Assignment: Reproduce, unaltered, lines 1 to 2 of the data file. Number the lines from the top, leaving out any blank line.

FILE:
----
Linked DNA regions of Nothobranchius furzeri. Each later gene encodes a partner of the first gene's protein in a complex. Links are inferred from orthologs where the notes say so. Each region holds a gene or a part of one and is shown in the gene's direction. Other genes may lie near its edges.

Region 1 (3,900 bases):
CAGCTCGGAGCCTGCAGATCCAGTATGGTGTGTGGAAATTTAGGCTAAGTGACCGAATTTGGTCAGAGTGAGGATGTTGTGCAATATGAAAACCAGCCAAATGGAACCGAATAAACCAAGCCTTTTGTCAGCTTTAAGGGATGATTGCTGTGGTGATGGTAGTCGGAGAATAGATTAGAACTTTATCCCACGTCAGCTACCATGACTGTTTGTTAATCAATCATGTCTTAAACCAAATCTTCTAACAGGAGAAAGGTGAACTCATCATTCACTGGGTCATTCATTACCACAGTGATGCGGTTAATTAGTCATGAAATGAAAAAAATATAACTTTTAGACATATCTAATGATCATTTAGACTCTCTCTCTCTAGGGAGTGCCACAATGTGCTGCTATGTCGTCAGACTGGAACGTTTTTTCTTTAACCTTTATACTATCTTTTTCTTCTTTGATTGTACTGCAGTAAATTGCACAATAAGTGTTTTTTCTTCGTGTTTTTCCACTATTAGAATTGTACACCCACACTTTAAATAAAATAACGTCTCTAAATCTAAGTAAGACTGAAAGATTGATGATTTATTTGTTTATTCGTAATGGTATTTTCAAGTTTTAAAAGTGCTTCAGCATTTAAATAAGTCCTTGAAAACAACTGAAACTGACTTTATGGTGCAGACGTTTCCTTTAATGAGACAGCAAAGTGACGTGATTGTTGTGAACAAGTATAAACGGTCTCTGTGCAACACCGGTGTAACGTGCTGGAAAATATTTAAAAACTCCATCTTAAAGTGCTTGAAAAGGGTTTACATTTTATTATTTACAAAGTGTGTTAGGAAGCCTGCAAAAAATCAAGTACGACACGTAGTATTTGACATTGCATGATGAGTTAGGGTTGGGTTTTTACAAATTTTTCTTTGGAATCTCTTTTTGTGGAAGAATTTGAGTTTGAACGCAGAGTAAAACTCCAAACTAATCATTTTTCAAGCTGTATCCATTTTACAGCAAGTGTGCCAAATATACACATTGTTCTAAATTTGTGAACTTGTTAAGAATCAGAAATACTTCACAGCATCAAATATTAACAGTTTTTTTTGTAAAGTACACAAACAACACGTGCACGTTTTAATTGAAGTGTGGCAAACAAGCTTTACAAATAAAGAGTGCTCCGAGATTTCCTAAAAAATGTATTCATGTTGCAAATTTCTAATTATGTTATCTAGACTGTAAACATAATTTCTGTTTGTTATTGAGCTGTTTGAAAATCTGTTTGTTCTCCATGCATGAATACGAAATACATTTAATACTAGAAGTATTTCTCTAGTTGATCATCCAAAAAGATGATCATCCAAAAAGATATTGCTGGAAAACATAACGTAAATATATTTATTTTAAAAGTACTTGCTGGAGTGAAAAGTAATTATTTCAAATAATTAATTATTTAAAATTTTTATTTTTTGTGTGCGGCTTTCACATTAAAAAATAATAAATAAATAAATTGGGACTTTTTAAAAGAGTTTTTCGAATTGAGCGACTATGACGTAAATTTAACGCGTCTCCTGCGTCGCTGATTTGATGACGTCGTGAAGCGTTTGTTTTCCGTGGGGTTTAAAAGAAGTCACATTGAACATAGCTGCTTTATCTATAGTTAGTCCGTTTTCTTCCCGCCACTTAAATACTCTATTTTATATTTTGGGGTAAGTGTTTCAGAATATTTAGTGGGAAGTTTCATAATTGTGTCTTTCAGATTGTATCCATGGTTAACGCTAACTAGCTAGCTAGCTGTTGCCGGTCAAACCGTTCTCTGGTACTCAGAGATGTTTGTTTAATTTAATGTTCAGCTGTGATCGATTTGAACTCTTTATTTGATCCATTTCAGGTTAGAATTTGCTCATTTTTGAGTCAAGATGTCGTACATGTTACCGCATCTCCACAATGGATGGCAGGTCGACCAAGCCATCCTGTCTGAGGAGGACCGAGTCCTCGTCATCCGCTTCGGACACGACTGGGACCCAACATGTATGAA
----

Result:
Linked DNA regions of Nothobranchius furzeri. Each later gene encodes a partner of the first gene's protein in a complex. Links are inferred from orthologs where the notes say so. Each region holds a gene or a part of one and is shown in the gene's direction. Other genes may lie near its edges.

Region 1 (3,900 bases):